Difference Maker

Born and raised in one of the toughest areas of South Detroit, Dante Jackson managed to not only graduate from high school but he made it to the ripe old age of nineteen with no criminal record. In an area where the dropout rate was once 75% and the likelihood of going to prison or college is almost equal, these were remarkable feats.

Dante credits his early success to his grandmother who raised him. She often told him—and anyone else who would listen—that he “was a good boy, a real good boy.” He tried hard to never let her down. She was the only family he’d ever known. His mother died of a drug overdose before he could walk and like many children born into extreme poverty, he never knew his father.

Dante’s life went awry in a series of heinous crimes that began with the rape of his girlfriend by her mother’s live-in boyfriend. Her mother refused to believe her and when the police didn’t either, Dante took matters into his own hands. He pounded on the door of her house. He could see the boyfriend passed out on the couch, a burned-down cigarette hanging from his limp fingers but despite Dante’s best efforts, he could not wake the man. So he left, determined to return another time to set things straight.

Later that night, police showed up at his grandmother’s apartment and arrested Dante for arson. His girlfriend’s house had burned to the ground, killing the boyfriend. More than one neighbor had seen Dante at the home earlier. Motive, means, wrong place, wrong time. Dante was convicted and sentenced to ten to twenty years in Michigan's Jackson Penitentiary.

His girlfriend visited him once in prison but the shame in her eyes was too much to bear and Dante sent her away. She deserved a better life. Unlike him, she had a future and it didn’t include waiting on a man behind bars.

Prison was a merciless place. No one cared that he was innocent. But the one invaluable gift that prison granted him was time. For Dante, it was a period of divine preparation. While incarcerated, he looked beyond his own predicament and earned two college degrees—the highest a master’s in divinity—and helped other men in prison who sought personal transformation. Paroled after eight years, he went on to get a special dispensation from the State of Michigan to teach in the Detroit Public Schools.

Today, he’s a fifth-grade teacher at Harrison Howe Elementary School, located in one of the toughest districts in the state, on Detroit’s south side. He plays basketball at the local Boys and Girls Club and on Sunday nights he leads a growing youth ministry at New Heights Baptist Church. As a teacher, youth leader and mentor, he shows young people that a better life—a Christ-centered life—is within their reach and instructs them on how to make it happen.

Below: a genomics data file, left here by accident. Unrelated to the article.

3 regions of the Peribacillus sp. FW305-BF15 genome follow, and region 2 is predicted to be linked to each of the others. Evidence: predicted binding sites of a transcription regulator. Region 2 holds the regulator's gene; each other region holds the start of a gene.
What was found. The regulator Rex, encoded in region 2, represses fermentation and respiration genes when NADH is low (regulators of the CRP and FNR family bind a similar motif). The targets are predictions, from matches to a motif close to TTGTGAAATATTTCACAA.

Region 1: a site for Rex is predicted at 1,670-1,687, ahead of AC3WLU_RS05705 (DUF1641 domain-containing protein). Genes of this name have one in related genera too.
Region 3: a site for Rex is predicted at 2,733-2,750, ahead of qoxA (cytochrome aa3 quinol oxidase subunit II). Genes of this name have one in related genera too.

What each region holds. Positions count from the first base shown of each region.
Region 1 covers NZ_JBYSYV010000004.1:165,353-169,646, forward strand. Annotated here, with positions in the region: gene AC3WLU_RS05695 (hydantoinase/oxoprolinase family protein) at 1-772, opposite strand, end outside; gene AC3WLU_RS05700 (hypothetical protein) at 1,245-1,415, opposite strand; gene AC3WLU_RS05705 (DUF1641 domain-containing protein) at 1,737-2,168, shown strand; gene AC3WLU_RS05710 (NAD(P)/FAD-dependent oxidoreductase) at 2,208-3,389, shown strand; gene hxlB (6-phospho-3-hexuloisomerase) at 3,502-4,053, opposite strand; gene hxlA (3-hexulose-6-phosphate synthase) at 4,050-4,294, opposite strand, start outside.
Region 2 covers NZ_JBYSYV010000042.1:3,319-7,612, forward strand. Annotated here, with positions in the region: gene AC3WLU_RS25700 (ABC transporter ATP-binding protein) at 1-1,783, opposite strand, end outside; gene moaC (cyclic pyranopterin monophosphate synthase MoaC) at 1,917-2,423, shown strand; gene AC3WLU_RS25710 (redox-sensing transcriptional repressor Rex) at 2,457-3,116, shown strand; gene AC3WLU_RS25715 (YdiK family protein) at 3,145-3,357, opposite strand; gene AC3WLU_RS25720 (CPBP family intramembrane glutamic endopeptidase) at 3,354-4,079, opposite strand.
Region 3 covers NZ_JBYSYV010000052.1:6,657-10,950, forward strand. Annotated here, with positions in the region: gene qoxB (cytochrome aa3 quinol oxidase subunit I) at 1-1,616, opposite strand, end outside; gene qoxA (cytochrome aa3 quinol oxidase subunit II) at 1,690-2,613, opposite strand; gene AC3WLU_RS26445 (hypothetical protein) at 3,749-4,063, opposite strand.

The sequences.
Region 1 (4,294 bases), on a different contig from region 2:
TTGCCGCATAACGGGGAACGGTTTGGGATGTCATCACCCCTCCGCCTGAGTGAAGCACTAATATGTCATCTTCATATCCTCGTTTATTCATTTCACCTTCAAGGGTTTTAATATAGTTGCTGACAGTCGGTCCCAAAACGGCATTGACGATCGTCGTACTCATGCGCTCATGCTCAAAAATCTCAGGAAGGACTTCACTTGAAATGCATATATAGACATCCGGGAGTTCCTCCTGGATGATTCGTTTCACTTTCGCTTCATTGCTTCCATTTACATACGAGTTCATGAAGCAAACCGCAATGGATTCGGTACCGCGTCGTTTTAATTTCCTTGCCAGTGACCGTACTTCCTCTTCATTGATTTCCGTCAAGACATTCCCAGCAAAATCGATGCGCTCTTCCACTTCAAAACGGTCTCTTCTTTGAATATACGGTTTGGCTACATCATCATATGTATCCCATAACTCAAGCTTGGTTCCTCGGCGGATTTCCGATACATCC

From the frontlines, where violence, sex, and drugs are a part of life, Dante Jackson takes an active stance against the depredations of poverty. Determined to be a difference maker, he’s devoted his life to breaking the poverty-to-prison pipeline.

Have you touched anyone lately?

The Jonathan Effect

As I researched for my newest novel, looking for inspiration for my male lead, an inner-city man with a heart for kids, I came across Detroit native, Mike Tenbusch. I knew I’d found what I was looking for when I saw the man’s Twitter profile, "Helping young people win their battle over poverty through relationships for the greater glory of God."

With a degree from the University of Michigan Law School, Tenbusch could have chosen a more lucrative career path but with a faith-driven need to serve, he’s given his life to improving opportunities for underprivileged urban youth. He says he became a teacher because he wanted to make a difference, and he certainly has.

In a poverty-stricken world where a child’s zip code defines his destiny, where seventy percent of children grow up in a fatherless home, Tenbusch recognized a dire need for community involvement. He’s led the way and his solutions have produced real results. 

As Vice President of United Way, Tenbusch was instrumental in building a partnership between teachers, administrators, and students to restructure Detroit’s education system. Cody was once a failing school. Under Tenbusch’s leadership, the United Way raised money to pay for a restructuring program that divided the school into three focused academies. The goal was to create smaller, more intimate environments, more conducive to creating relationships between teachers, students, and the community. The result was an incredible increase in attendance and graduation rates.

Student Donniqua Alexander summed it up perfectly, “Every student has somebody who cares about them inside of Cody. Period. I don’t care what school you’re in, everybody has that teacher you can go call on or they can always lean on.” 

Working with General Motors’ executives, Tenbusch also showed how businesses could partner with schools, forming personal connections with students. How the caring capital of a community could provide rewards beyond measure.

 While serving on the Detroit Public School Board, Tenbusch helped a charter school district graduate more than ninety percent of its first high school class and led the effort to turnaround the city's most challenged high schools.

Tenbusch’s plans include a simple formula for churches working with schools to provide mentors and role models, mobilizing Christians to love and serve children. He believes the church is the best source to provide the city’s struggling youth with the relational connections that can help them overcome their circumstances.

While Tenbusch’s life work has touched thousands of Detroit youth, it’s a plan that could prove universal. He has a book coming out in November, The Jonathan Effect, that could take his ideas nationwide, global even. I can't wait to read the stories of the lives he's impacted.

Have you touched anyone lately?